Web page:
Apple wins class-action over Spectre and Meltdown security flaws

Four years ago, we learned of the Spectre and Meltdown security flaws affecting Mac and iOS devices. This week, a US judge is dismissing a proposed class-action lawsuit that accuses Apple of defrauding customers, according to Reuters.


Back in 2018, Meltdown and Spectre security flaws were affecting ARM-based and Intel processors. While all Mac and iOS devices were hurt by the vulnerability, Apple stated there were no known exploits affecting customers.

The Meltdown and Spectre exploitation techniques abuse speculative execution to access privileged memory – including that of the kernel – from a less-privileged user process such as a malicious app running on a device.

Apple defeats the class-action lawsuit over security flaws

U.S. District Judge Edward Davila in San Jose, California said customers failed to prove that they overpaid for their devices because Apple knowingly concealed defects, and provided security patches that made its devices significantly slower.

Reuters says the lawsuit came after Apple revealed the Meltdown and Spectre security flaws in 2018. These flaws could potentially let hackers access computer devices and steal memory contents. Customers claimed Apple first learned about the flaws in June 2017 and didn’t share until the New York Times reported the issue.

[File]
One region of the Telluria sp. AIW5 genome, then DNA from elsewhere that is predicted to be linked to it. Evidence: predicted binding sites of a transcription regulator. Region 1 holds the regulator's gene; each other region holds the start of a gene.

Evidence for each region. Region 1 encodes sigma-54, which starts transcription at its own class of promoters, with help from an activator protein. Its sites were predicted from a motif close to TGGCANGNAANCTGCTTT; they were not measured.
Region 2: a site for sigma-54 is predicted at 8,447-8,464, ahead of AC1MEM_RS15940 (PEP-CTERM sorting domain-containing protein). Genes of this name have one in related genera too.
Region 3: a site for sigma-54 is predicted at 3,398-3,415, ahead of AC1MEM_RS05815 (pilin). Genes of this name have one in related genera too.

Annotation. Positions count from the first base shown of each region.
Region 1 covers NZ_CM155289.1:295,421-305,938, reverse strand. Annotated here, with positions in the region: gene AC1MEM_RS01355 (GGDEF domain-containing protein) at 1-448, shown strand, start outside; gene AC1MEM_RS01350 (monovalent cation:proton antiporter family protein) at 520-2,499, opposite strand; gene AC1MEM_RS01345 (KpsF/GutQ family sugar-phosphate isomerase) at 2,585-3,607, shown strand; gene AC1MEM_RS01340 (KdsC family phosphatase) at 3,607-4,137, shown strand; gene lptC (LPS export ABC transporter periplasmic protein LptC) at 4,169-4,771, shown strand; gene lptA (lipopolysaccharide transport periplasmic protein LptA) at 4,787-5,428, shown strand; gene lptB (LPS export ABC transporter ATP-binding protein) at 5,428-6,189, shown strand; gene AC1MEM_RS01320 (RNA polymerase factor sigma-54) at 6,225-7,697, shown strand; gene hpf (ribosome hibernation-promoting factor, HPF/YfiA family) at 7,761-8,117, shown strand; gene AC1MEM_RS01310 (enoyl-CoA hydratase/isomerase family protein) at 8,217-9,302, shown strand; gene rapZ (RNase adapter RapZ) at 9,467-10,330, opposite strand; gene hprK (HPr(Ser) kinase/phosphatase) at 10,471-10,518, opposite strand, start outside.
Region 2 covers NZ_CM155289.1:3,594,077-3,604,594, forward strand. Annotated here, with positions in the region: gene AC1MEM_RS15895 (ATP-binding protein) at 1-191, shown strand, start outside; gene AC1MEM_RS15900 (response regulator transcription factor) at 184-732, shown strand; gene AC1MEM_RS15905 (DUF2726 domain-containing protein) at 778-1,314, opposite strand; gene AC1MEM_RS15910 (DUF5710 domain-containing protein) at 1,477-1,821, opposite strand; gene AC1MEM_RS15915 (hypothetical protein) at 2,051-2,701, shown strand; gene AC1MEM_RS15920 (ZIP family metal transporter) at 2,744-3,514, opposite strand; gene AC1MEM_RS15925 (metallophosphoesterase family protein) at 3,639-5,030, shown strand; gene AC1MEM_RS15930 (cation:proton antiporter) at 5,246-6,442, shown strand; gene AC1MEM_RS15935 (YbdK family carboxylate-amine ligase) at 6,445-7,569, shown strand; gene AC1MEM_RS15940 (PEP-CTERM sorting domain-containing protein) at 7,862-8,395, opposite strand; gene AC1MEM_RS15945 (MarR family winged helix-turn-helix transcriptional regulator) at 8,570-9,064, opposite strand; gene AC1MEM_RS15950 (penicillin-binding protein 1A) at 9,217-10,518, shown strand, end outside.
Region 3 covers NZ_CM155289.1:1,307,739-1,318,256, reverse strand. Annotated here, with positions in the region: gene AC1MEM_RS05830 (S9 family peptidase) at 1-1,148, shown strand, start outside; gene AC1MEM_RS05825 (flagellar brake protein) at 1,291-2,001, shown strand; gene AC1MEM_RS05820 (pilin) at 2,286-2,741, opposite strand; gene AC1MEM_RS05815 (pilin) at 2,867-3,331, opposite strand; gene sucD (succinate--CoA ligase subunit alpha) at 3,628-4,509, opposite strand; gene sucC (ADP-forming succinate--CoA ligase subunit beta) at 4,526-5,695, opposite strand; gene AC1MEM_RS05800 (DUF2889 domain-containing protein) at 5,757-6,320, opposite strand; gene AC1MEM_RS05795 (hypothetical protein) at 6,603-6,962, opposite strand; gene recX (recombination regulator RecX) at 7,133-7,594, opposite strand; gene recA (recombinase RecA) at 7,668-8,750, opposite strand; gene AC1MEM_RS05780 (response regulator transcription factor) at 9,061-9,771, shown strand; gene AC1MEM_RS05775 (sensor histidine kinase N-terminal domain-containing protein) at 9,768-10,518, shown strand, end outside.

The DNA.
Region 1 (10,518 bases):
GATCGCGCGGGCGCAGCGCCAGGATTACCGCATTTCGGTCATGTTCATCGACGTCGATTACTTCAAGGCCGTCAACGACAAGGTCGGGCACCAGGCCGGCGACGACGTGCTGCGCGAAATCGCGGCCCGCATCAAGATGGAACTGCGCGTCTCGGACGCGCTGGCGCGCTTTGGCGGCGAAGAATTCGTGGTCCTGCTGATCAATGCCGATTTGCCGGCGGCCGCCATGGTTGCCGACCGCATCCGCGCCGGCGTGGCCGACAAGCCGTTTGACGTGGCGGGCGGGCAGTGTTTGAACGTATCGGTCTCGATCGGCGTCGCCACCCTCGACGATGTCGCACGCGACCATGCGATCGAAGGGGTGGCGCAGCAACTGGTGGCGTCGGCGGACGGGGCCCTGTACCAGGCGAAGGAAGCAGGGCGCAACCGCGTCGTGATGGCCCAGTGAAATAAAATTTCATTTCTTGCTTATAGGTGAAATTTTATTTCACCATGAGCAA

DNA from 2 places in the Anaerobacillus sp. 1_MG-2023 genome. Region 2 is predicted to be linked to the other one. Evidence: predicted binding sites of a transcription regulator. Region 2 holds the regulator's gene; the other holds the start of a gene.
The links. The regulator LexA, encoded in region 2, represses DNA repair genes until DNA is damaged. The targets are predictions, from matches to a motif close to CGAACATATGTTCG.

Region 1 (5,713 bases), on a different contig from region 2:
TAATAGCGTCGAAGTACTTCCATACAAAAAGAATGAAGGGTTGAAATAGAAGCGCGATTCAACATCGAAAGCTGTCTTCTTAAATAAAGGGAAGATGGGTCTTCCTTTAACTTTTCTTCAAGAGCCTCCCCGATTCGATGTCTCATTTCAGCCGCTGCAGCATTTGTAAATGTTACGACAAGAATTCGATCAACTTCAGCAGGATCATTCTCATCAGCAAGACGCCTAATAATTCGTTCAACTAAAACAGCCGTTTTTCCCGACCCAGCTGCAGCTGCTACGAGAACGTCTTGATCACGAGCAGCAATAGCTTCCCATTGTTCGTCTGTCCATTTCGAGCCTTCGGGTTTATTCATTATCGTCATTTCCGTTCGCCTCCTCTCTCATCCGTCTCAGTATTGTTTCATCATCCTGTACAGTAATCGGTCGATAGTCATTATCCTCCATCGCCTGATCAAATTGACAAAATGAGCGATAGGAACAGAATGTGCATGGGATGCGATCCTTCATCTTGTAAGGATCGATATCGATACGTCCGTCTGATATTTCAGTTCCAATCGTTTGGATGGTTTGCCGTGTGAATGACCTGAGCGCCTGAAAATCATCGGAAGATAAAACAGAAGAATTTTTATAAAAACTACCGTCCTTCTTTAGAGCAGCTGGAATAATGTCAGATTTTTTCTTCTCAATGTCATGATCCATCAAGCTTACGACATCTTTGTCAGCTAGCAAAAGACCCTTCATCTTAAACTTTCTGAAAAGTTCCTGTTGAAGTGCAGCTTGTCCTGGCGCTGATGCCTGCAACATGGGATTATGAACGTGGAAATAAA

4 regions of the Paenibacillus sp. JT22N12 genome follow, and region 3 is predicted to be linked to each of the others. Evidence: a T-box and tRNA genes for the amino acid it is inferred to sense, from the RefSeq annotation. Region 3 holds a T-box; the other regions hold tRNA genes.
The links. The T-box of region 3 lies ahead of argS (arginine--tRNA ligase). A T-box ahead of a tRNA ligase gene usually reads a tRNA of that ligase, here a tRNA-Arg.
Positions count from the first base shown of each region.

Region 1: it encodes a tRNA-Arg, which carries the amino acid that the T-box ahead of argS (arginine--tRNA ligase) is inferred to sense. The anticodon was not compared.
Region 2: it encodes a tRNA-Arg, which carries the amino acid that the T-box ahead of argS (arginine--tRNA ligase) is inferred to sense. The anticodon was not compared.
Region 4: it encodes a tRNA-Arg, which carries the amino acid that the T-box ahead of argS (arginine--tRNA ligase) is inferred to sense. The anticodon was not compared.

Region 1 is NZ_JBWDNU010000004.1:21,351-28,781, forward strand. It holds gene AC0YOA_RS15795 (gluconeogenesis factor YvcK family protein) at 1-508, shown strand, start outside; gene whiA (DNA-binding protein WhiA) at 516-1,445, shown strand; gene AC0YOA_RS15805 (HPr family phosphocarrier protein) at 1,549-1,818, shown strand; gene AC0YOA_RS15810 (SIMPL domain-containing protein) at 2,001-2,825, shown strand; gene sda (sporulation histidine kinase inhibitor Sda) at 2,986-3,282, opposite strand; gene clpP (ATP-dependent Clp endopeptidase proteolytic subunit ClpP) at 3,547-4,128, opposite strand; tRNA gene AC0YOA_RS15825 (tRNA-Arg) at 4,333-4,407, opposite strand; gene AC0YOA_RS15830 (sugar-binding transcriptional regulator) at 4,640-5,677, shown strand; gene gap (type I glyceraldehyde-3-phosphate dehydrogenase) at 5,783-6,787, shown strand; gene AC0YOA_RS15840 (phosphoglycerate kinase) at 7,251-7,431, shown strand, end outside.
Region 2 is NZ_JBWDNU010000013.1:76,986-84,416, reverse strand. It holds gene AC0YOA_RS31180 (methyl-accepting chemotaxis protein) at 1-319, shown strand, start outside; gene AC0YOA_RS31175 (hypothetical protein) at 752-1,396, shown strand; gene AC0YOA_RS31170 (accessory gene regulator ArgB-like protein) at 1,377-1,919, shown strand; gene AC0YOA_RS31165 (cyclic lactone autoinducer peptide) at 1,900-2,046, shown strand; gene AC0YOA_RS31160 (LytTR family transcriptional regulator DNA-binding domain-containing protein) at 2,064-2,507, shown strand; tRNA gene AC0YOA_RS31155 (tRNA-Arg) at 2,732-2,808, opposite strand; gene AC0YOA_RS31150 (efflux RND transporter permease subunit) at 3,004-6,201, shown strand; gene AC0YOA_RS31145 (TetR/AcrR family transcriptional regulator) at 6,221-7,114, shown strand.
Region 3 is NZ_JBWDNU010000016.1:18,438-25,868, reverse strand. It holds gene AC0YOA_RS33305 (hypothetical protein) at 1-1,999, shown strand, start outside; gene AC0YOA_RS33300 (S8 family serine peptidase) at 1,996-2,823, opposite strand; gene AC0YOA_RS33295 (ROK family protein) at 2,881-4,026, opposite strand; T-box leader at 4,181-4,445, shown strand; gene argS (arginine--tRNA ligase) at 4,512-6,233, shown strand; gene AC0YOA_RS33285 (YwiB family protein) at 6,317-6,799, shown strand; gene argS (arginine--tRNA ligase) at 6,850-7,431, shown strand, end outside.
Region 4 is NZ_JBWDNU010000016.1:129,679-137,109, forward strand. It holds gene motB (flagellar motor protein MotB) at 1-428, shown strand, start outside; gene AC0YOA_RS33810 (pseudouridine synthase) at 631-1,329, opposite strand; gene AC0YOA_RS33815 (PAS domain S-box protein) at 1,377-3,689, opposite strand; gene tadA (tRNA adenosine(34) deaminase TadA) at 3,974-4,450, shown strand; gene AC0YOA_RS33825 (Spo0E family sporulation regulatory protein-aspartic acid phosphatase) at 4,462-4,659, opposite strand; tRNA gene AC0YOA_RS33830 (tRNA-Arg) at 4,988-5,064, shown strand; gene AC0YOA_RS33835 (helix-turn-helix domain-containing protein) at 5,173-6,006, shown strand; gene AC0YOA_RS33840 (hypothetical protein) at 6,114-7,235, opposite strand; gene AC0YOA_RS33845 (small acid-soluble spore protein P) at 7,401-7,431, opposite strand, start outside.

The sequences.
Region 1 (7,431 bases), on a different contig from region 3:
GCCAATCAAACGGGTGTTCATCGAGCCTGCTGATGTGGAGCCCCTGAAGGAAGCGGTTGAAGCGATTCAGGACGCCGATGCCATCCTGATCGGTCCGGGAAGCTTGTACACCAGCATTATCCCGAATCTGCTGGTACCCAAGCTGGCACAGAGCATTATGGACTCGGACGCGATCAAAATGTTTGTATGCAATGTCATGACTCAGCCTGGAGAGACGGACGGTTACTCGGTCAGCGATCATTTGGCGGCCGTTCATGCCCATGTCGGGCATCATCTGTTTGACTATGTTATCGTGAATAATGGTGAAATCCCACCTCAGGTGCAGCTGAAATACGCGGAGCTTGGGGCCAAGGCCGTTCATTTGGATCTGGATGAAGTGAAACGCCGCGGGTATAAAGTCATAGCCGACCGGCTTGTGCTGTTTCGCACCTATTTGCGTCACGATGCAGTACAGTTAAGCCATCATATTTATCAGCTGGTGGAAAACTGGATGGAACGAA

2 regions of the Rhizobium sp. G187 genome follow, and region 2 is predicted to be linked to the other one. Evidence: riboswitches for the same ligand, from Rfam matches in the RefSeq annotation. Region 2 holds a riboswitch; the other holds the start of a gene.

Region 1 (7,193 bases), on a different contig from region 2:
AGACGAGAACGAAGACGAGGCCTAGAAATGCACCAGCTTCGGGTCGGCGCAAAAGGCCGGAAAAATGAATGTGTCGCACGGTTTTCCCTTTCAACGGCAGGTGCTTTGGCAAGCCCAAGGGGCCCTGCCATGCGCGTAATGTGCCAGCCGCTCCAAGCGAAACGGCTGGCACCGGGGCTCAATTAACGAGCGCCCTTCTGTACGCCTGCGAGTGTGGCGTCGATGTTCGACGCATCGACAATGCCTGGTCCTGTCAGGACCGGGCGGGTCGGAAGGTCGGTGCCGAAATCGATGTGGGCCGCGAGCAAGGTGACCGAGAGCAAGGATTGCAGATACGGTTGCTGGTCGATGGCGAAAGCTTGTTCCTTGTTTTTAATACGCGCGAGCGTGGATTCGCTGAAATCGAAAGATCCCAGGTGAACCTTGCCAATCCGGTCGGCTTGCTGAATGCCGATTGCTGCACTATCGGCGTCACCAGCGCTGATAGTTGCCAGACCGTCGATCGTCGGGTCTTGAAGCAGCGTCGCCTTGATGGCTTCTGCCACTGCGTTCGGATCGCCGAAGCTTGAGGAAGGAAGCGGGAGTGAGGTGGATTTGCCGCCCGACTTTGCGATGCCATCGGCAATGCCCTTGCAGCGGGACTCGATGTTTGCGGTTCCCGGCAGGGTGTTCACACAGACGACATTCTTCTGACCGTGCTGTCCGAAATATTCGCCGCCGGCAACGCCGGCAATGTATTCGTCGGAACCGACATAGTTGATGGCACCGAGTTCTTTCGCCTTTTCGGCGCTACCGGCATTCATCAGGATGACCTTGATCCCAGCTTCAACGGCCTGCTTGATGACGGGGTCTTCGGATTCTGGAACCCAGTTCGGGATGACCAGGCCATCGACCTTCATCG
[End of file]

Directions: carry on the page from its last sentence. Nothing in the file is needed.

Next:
Davila dismissed the case as Apple assertions that its products were ‘secure’ and ‘private’ were too general to support customer claims. Davila also stated that the company’s marketing wasn’t false or misleading. By saying its newer processors were faster and longer-lasting wasn’t a falsehood as the patches may have disrupted performance.

While lawyers for the plaintiffs have yet to comment, Davila has given them until June 30 to repeal their claims.

FTC: We use income earning auto affiliate links. More.

Check out 9to5Mac on YouTube for more Apple news: